We've reached the penultimate Blue-Gold Game Review. Any guesses on who the last one will be on?
Here are the players you can eliminate from your guesses:
We move on to the player who has caused the most discussion among Irish fans this off-season, rising junior Tommy Rees.
Where should we begin with Tommy Rees?
What we saw in the spring game was the same we saw last season. Some good throws and some bad throws. Some very nice reads and some head-scratchers. Enough mistakes to make you pull your hair out, but enough good plays to make you think "If he only cut down on the turnovers..." Pretty typical Tommy Rees.
But I want to draw your attention to two plays in particular. It may not make sense right away, but bear with me.
(1:55 in the video)
The offense comes out on 3rd and 5 with an empty backfield. Brian Kelly dials up a quarterback draw. Yes, with Tommy Rees in the backfield.
The play call sounds crazy, but look at all the space Rees had. Tyler Eifert and Alex Welch had the only players close to him blocked and he even had Matt Hegarty as a lead blocker. But Rees doesn't exactly explode through the hole and Sheldon Day makes a nice play to get him by the ankles.
(3:34 in the video)
Here, the offense is in the red zone with three wide receivers and George Atkinson in the backfield. Kelly calls a speed option. Again, Tommy Rees is still the quarterback. Ben Councell is the optioned defender.
Rees is, to put it nicely, not very good at the option. He didn't do a good job in the handful of times it was called last season and he certainly doesn't do a good job here.
What Tommy needs to do right here is attack the optioned defender by cutting upfield. If Councell follows him, he should pitch the ball to Atkinson. If Councell widens to cover Atkinson, he can keep the ball and gain some yards. There was room to run if he had run the play correctly.
Instead, Rees slow-plays it and keeps going outside, bringing Councell with him. By the time Rees finally decided to pitch the ball, Atkinson is only a few feet away from him and Councell could have still made a play. Of course, it doesn't matter because Atkinson dropped the pitch. It should be noted that Rees's pitch was fine; this turnover was not on him.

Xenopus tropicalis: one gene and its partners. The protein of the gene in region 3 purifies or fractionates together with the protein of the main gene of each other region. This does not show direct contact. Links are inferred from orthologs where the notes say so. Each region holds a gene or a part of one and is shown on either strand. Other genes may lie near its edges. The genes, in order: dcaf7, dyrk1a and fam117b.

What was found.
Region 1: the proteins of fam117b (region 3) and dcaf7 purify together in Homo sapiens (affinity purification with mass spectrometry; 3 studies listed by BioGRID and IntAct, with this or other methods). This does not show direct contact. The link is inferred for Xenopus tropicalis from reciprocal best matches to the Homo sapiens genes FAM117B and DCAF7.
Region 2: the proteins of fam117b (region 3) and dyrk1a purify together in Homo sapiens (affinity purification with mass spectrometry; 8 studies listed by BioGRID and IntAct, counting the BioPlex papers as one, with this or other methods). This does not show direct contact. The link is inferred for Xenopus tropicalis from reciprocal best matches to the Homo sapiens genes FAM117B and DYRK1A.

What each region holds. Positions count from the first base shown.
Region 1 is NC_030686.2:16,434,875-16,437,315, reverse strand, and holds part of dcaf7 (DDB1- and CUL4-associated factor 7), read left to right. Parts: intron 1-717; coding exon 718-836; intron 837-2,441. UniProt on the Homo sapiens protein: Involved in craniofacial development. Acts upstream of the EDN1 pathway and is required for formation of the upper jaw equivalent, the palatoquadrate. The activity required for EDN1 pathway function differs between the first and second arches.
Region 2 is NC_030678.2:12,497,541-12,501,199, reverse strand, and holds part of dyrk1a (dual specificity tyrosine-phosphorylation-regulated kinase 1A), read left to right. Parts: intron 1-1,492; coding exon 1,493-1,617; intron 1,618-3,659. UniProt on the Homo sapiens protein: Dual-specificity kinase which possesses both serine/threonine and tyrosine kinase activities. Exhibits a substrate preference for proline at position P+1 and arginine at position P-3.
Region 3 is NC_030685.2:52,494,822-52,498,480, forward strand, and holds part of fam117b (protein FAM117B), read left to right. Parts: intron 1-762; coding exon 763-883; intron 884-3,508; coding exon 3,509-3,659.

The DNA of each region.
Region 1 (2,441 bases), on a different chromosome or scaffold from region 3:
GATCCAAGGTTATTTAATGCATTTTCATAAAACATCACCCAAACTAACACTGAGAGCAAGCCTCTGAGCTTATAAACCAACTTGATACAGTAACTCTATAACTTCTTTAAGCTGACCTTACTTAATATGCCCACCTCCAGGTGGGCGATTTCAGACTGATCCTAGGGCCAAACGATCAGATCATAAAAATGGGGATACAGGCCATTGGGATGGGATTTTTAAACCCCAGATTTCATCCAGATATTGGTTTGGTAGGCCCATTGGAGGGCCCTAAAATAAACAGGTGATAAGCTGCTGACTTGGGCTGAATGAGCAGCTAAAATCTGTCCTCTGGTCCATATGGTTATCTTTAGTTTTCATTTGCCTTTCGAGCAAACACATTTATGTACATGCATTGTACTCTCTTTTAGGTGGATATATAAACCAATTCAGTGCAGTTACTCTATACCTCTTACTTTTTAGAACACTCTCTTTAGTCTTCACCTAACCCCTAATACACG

So why did I choose these plays to highlight? Why does it matter if Rees was bad at running the ball? Everyone knew that.
Well, it matters if the quarterback is expected to make these types of plays. Brian Kelly and Chuck Martin have expressed their desires to get the quarterback more involved in the run game. If they expect the quarterback to pick up five or six yards on a draw or run the speed option correctly, then Rees needs to be able to do that.
Think about it. How much easier would it have been to covert 3rd and 6 last season if the defense at least had to keep the quarterback draw in the back of their mind? How many more lanes would have opened up if the defense had to respect the quarterback keeper on run plays? No one is asking Tommy Rees to break off 20 yard runs, but the ability to gain five yards when the defense falls asleep would have been great to have last season.
I want to make it clear that I did not choose these plays as a way of pointing out Tommy Rees doing something poorly. These are just areas where he needs to improve if he wants to be the starting quarterback (that, and not throwing balls at defenders, but you knew that).
For as much flack as Rees gets about his athleticism, he's a starting quarterback at an FBS college, so I have to think he's actually a pretty good athlete. I know he's not perfectly suited for this type of offense, but if he works at it and starts running the option correctly and gets through the hole faster on draws, the offense could open up for him.
But as a fan, I also look at those two plays and think about how many yards Andrew Hendrix or Everett Golson (or even Gunner Kiel) would have picked up. Tommy Rees doesn't seem to fit the mold Brian Kelly has at quarterback if the QB is expected to be. He's not a lost cause but he does need more work. In the end, it will be up to the coaches to decide which quarterback best fits into their vision for the offense.